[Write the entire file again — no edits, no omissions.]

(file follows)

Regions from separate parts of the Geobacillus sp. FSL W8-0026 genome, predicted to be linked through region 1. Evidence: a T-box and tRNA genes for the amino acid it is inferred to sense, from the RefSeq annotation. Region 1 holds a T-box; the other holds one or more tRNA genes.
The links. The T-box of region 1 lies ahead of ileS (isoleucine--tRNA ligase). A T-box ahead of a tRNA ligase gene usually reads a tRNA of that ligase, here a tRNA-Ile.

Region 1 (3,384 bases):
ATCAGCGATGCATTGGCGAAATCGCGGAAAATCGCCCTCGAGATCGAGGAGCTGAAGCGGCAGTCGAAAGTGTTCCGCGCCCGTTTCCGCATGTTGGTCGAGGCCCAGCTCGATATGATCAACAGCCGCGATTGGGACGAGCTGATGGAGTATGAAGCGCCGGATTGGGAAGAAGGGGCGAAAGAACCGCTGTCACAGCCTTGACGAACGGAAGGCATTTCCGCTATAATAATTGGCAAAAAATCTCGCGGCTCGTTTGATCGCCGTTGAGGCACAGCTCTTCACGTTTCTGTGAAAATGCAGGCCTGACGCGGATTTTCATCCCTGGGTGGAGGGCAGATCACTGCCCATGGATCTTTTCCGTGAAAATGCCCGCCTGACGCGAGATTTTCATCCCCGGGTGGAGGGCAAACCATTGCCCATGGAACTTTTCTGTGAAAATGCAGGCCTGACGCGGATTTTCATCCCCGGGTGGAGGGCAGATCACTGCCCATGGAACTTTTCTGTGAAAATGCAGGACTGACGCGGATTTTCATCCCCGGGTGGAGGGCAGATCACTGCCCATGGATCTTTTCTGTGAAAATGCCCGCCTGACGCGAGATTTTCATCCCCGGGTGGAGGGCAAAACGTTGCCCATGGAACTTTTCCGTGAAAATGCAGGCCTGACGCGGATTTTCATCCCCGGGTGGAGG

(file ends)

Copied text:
Regions from separate parts of the Geobacillus sp. FSL W8-0026 genome, predicted to be linked through region 1. Evidence: a T-box and tRNA genes for the amino acid it is inferred to sense, from the RefSeq annotation. Region 1 holds a T-box; the other holds one or more tRNA genes.
The links. The T-box of region 1 lies ahead of ileS (isoleucine--tRNA ligase). A T-box ahead of a tRNA ligase gene usually reads a tRNA of that ligase, here a tRNA-Ile.

Region 1 (3,384 bases):
ATCAGCGATGCATTGGCGAAATCGCGGAAAATCGCCCTCGAGATCGAGGAGCTGAAGCGGCAGTCGAAAGTGTTCCGCGCCCGTTTCCGCATGTTGGTCGAGGCCCAGCTCGATATGATCAACAGCCGCGATTGGGACGAGCTGATGGAGTATGAAGCGCCGGATTGGGAAGAAGGGGCGAAAGAACCGCTGTCACAGCCTTGACGAACGGAAGGCATTTCCGCTATAATAATTGGCAAAAAATCTCGCGGCTCGTTTGATCGCCGTTGAGGCACAGCTCTTCACGTTTCTGTGAAAATGCAGGCCTGACGCGGATTTTCATCCCTGGGTGGAGGGCAGATCACTGCCCATGGATCTTTTCCGTGAAAATGCCCGCCTGACGCGAGATTTTCATCCCCGGGTGGAGGGCAAACCATTGCCCATGGAACTTTTCTGTGAAAATGCAGGCCTGACGCGGATTTTCATCCCCGGGTGGAGGGCAGATCACTGCCCATGGAACTTTTCTGTGAAAATGCAGGACTGACGCGGATTTTCATCCCCGGGTGGAGGGCAGATCACTGCCCATGGATCTTTTCTGTGAAAATGCCCGCCTGACGCGAGATTTTCATCCCCGGGTGGAGGGCAAAACGTTGCCCATGGAACTTTTCCGTGAAAATGCAGGCCTGACGCGGATTTTCATCCCCGGGTGGAGG